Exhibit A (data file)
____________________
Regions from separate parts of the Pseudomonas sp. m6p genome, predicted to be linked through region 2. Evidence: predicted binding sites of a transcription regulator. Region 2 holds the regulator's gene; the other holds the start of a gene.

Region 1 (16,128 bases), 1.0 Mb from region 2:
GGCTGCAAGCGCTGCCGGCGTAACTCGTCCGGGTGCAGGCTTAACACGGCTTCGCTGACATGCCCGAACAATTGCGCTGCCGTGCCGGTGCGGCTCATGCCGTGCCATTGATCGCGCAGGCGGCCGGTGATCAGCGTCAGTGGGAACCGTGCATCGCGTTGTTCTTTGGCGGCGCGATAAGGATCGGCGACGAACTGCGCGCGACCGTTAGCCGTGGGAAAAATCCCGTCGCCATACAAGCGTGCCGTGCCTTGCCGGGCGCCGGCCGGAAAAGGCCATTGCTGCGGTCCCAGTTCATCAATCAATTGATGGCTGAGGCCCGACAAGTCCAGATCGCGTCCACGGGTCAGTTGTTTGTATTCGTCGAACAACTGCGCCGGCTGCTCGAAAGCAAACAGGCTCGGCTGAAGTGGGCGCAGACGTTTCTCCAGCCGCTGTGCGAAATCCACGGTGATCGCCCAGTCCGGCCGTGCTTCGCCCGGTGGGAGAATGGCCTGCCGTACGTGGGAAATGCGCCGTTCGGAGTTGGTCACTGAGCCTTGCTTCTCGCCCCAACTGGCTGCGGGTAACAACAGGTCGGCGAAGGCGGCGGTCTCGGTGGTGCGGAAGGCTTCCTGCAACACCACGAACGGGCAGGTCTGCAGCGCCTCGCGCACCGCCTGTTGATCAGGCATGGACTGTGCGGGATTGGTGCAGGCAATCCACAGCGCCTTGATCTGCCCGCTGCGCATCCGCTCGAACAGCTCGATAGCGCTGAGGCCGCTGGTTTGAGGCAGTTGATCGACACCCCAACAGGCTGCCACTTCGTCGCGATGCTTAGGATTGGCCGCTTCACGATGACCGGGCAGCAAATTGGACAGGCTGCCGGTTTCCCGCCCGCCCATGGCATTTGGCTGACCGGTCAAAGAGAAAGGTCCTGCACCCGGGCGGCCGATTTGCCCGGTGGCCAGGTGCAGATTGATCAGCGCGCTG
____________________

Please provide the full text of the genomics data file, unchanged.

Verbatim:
Regions from separate parts of the Pseudomonas sp. m6p genome, predicted to be linked through region 2. Evidence: predicted binding sites of a transcription regulator. Region 2 holds the regulator's gene; the other holds the start of a gene.

Region 1 (16,128 bases), 1.0 Mb from region 2:
GGCTGCAAGCGCTGCCGGCGTAACTCGTCCGGGTGCAGGCTTAACACGGCTTCGCTGACATGCCCGAACAATTGCGCTGCCGTGCCGGTGCGGCTCATGCCGTGCCATTGATCGCGCAGGCGGCCGGTGATCAGCGTCAGTGGGAACCGTGCATCGCGTTGTTCTTTGGCGGCGCGATAAGGATCGGCGACGAACTGCGCGCGACCGTTAGCCGTGGGAAAAATCCCGTCGCCATACAAGCGTGCCGTGCCTTGCCGGGCGCCGGCCGGAAAAGGCCATTGCTGCGGTCCCAGTTCATCAATCAATTGATGGCTGAGGCCCGACAAGTCCAGATCGCGTCCACGGGTCAGTTGTTTGTATTCGTCGAACAACTGCGCCGGCTGCTCGAAAGCAAACAGGCTCGGCTGAAGTGGGCGCAGACGTTTCTCCAGCCGCTGTGCGAAATCCACGGTGATCGCCCAGTCCGGCCGTGCTTCGCCCGGTGGGAGAATGGCCTGCCGTACGTGGGAAATGCGCCGTTCGGAGTTGGTCACTGAGCCTTGCTTCTCGCCCCAACTGGCTGCGGGTAACAACAGGTCGGCGAAGGCGGCGGTCTCGGTGGTGCGGAAGGCTTCCTGCAACACCACGAACGGGCAGGTCTGCAGCGCCTCGCGCACCGCCTGTTGATCAGGCATGGACTGTGCGGGATTGGTGCAGGCAATCCACAGCGCCTTGATCTGCCCGCTGCGCATCCGCTCGAACAGCTCGATAGCGCTGAGGCCGCTGGTTTGAGGCAGTTGATCGACACCCCAACAGGCTGCCACTTCGTCGCGATGCTTAGGATTGGCCGCTTCACGATGACCGGGCAGCAAATTGGACAGGCTGCCGGTTTCCCGCCCGCCCATGGCATTTGGCTGACCGGTCAAAGAGAAAGGTCCTGCACCCGGGCGGCCGATTTGCCCGGTGGCCAGGTGCAGATTGATCAGCGCGCTG